His March announcement that it was time to make way for a new political generation had been met with almost universal public applause – and widespread relief. It raised hopes that the departure of one veteran political éléphant might open the path to wider generational change and help the country to move on from a succession of crises from the mid-1990s until Ouattara's accession to office in 2011.
But disillusion crept back as it soon became clear that his government envisaged a very one-sided renewal.
Obscure decade-old corruption charges were mobilised to render the smooth-talking Soro, with his fast-growing youth support, legally ineligible. And it gradually became clear that no early return home would be permitted for Gbagbo either, even though the International Criminal Court – where he remains the subject of a prosecution appeal against his acquittal on human rights charges – had cleared him for travel (AC Vol 60 No 4, All bets are off).
It was rumoured that the threat of financial or tax probes hung over Thierry Tanoh and Jean-Louis Billon, the most likely younger alternatives to Bédié as candidate for the opposition Parti démocratique de la Côte d'Ivoire (PDCI). But in any case, it soon became clear that Bédié – ousted from the presidency in a 1999 military putsch – was determined to seek his personal vindication at the ballot box one more time. So generational change was off the menu in the PDCI too.
A major criticism of Ouattara's term was the overwhelming focus on rejuvenating Abidjan's economy and infrastructure, with spin-off prosperity benefits for the elite, while many rural communities felt less impact. Over the past two years he has tried to rebalance that with a bigger focus on basic development. That now promises to generate a political pay-off, especially in the rural north, the heartland of his support, where opposition candidates are unlikely to make any serious campaigning effort.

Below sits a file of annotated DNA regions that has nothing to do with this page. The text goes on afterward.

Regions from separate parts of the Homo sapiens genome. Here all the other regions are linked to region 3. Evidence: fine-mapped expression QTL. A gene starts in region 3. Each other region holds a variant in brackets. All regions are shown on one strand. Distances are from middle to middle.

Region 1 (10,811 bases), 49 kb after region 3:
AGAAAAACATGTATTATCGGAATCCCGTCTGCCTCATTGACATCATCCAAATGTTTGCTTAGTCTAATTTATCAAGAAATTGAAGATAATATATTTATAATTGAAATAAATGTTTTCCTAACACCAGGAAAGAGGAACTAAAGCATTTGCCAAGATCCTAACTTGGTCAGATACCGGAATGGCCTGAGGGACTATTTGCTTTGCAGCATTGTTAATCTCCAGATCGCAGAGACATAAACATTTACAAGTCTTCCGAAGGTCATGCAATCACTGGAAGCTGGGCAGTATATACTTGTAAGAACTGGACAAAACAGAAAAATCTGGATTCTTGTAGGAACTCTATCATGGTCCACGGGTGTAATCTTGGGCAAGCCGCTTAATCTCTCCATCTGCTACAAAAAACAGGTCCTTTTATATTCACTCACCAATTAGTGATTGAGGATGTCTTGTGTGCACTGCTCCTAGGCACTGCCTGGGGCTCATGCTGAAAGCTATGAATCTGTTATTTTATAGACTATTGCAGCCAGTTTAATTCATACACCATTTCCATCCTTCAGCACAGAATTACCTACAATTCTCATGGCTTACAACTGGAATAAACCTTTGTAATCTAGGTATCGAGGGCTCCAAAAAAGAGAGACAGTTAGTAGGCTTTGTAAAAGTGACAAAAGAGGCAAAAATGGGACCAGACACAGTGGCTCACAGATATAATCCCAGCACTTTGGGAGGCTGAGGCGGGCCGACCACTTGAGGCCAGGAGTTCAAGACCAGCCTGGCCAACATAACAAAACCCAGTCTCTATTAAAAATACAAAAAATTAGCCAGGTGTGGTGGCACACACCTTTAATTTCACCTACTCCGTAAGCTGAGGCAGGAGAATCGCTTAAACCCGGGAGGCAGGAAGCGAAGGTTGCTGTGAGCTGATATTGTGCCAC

The vote is likely to be heavily based on geographically concentrated support, just as happened back in 2010 (see Map). The 2015 contest, with Gbagbo in ICC custody and Bédié supporting Ouattara, is less useful as a guide.
Bédié will be heavily reliant on the votes of his Baoulé heartland in the centre of the country, while Pascal Affi N'Guessan – candidate of the legally registered strand of Gbagbo's Front Populaire Ivoirien – will draw support from the south-west. All contenders can tap into significant wells of support in various districts of the sprawling Abidjan conurbation, with its 8 million or so inhabitants, but Bédié could lose some of the younger PDCI electorate to his party's occasional dissident Kouadio Konan Bertin, now running as an independent.
Ouattara's opponents appear to have given up any serious hope of even taking the race to a run-off ballot in which they could unite around a single standard-bearer, arguing that the contest is certain to be unfair and manipulated. Ever since the publication in August of the final list of 7.5 million registered electors – 13.7% more than at the previous revision of the roll – they have been accusing the electoral commission of bias and demanding an audit of the register and the dissolution of both the commission and the Constitutional Council.